Document Detail


Causes and consequences of marine mammal population declines in southwest Alaska: a food-web perspective.
MedLine Citation:
PMID:  19451116     Owner:  NLM     Status:  MEDLINE    
Abstract/OtherAbstract:
Populations of sea otters, seals and sea lions have collapsed across much of southwest Alaska over the past several decades. The sea otter decline set off a trophic cascade in which the coastal marine ecosystem underwent a phase shift from kelp forests to deforested sea urchin barrens. This interaction in turn affected the distribution, abundance and productivity of numerous other species. Ecological consequences of the pinniped declines are largely unknown. Increased predation by transient (marine mammal-eating) killer whales probably caused the sea otter declines and may have caused the pinniped declines as well. Springer et al. proposed that killer whales, which purportedly fed extensively on great whales, expanded their diets to include a higher percentage of sea otters and pinnipeds following a sharp reduction in great whale numbers from post World War II industrial whaling. Critics of this hypothesis claim that great whales are not now and probably never were an important nutritional resource for killer whales. We used demographic/energetic analyses to evaluate whether or not a predator-prey system involving killer whales and the smaller marine mammals would be sustainable without some nutritional contribution from the great whales. Our results indicate that while such a system is possible, it could only exist under a narrow range of extreme conditions and is therefore highly unlikely.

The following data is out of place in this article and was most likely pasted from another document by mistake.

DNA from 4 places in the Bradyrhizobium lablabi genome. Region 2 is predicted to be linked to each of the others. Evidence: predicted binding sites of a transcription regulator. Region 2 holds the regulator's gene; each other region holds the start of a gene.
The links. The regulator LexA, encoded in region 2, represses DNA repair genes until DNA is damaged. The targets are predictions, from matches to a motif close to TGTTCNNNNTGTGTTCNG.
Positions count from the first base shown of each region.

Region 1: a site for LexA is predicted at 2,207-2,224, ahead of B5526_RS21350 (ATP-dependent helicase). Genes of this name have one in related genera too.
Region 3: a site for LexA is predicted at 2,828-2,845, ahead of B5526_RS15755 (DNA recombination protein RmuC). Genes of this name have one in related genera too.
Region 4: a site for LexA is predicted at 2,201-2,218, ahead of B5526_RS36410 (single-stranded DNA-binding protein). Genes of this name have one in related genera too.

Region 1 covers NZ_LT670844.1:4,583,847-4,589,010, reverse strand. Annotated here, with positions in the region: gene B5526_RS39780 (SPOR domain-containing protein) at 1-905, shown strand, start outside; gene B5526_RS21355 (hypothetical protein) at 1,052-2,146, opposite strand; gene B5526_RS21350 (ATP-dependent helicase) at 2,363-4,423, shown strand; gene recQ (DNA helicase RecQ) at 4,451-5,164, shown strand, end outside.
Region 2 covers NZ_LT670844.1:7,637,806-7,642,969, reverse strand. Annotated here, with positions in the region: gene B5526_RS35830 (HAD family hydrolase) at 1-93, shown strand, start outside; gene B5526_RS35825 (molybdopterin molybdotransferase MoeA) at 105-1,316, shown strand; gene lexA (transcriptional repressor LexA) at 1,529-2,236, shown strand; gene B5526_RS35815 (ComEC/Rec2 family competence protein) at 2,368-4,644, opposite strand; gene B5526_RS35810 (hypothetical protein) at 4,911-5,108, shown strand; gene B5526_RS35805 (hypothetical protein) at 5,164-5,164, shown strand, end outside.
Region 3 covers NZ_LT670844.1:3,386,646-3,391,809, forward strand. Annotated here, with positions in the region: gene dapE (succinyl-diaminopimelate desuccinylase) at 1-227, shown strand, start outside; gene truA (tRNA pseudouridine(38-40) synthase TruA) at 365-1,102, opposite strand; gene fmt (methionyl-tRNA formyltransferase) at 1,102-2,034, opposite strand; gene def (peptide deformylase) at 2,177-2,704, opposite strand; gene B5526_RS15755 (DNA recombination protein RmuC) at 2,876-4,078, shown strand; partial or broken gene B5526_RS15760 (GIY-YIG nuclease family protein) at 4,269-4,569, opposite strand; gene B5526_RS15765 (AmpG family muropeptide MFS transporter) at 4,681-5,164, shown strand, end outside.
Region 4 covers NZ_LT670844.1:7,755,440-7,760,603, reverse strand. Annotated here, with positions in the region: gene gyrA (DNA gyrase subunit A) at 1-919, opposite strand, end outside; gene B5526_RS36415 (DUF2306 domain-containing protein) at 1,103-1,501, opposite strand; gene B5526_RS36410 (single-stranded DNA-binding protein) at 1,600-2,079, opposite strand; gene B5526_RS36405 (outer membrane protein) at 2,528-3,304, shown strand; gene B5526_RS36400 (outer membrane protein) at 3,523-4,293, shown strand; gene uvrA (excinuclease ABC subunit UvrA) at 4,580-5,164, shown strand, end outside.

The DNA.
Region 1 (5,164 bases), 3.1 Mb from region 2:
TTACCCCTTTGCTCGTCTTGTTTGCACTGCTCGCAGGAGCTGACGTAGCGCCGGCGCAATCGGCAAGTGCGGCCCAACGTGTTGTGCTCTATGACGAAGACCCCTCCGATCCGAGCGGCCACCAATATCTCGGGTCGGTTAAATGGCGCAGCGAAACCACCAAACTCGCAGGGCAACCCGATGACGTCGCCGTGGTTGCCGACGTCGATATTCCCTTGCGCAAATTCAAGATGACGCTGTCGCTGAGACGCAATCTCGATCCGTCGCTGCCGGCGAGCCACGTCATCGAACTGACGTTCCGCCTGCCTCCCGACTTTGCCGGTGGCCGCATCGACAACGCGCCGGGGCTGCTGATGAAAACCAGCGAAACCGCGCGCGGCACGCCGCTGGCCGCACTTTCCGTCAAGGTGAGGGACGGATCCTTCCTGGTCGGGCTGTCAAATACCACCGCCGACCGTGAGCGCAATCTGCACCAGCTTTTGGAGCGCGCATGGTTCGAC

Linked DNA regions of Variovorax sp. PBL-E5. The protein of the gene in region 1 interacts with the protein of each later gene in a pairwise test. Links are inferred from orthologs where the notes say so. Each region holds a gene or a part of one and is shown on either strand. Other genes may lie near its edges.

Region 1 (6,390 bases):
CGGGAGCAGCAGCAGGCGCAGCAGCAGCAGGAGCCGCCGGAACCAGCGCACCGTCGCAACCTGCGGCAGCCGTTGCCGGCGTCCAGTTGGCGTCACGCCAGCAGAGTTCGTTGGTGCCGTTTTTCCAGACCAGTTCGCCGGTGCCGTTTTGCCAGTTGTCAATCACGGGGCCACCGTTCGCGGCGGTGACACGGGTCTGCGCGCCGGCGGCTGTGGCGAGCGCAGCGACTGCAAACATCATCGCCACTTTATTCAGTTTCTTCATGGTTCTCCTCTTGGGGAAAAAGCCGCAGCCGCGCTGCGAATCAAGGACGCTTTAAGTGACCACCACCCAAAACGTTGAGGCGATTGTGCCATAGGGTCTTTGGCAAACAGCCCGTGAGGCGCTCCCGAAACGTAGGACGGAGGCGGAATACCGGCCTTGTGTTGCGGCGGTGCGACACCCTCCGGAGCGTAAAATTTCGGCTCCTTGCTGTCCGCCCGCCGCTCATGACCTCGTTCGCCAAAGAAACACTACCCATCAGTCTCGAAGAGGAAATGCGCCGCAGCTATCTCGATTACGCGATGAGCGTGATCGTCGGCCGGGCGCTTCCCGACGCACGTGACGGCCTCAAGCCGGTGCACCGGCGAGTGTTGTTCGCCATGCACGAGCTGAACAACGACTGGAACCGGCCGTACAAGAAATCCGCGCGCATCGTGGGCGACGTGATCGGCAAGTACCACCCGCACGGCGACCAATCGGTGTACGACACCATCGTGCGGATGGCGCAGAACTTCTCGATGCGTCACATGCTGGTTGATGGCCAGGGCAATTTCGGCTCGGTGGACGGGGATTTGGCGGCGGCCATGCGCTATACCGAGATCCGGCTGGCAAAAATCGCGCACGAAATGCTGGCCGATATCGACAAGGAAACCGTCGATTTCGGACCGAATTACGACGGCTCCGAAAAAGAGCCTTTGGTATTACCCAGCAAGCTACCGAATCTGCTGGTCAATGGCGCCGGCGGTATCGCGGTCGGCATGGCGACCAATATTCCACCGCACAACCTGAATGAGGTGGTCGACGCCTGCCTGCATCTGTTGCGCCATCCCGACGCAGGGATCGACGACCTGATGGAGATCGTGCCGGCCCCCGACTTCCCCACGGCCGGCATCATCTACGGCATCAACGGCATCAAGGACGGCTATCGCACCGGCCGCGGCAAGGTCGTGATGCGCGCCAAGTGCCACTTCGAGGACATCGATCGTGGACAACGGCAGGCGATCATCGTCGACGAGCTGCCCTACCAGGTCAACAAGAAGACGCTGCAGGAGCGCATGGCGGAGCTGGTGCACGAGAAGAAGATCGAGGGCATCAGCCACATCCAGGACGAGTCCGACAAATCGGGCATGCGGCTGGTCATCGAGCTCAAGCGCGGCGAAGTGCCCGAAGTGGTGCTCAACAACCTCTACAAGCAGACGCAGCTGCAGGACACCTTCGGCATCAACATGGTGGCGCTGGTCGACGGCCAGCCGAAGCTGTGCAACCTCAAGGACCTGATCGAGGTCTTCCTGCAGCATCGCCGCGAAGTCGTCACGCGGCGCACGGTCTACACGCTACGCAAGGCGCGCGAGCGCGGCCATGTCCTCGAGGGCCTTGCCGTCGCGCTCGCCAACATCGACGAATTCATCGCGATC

Authors:
J A Estes; D F Doak; A M Springer; T M Williams
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Publication Detail:
Type:  Journal Article    
Journal Detail:
Title:  Philosophical transactions of the Royal Society of London. Series B, Biological sciences     Volume:  364     ISSN:  1471-2970     ISO Abbreviation:  Philos. Trans. R. Soc. Lond., B, Biol. Sci.     Publication Date:  2009 Jun 
Date Detail:
Created Date:  2009-05-19     Completed Date:  2009-08-10     Revised Date:  2013-06-02    
Medline Journal Info:
Nlm Unique ID:  7503623     Medline TA:  Philos Trans R Soc Lond B Biol Sci     Country:  England    
Other Details:
Languages:  eng     Pagination:  1647-58     Citation Subset:  IM    
Affiliation:
Department of Ecology and Evolutionary Biology, University of California, Santa Cruz, CA 95060, USA. jestes@ucsc.edu
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MeSH Terms
Descriptor/Qualifier:
Alaska
Animals
Ecosystem
Food Chain*
Mammals*
Marine Biology
Otters
Pacific Ocean
Population Dynamics
Sea Lions
Seals, Earless
Whale, Killer
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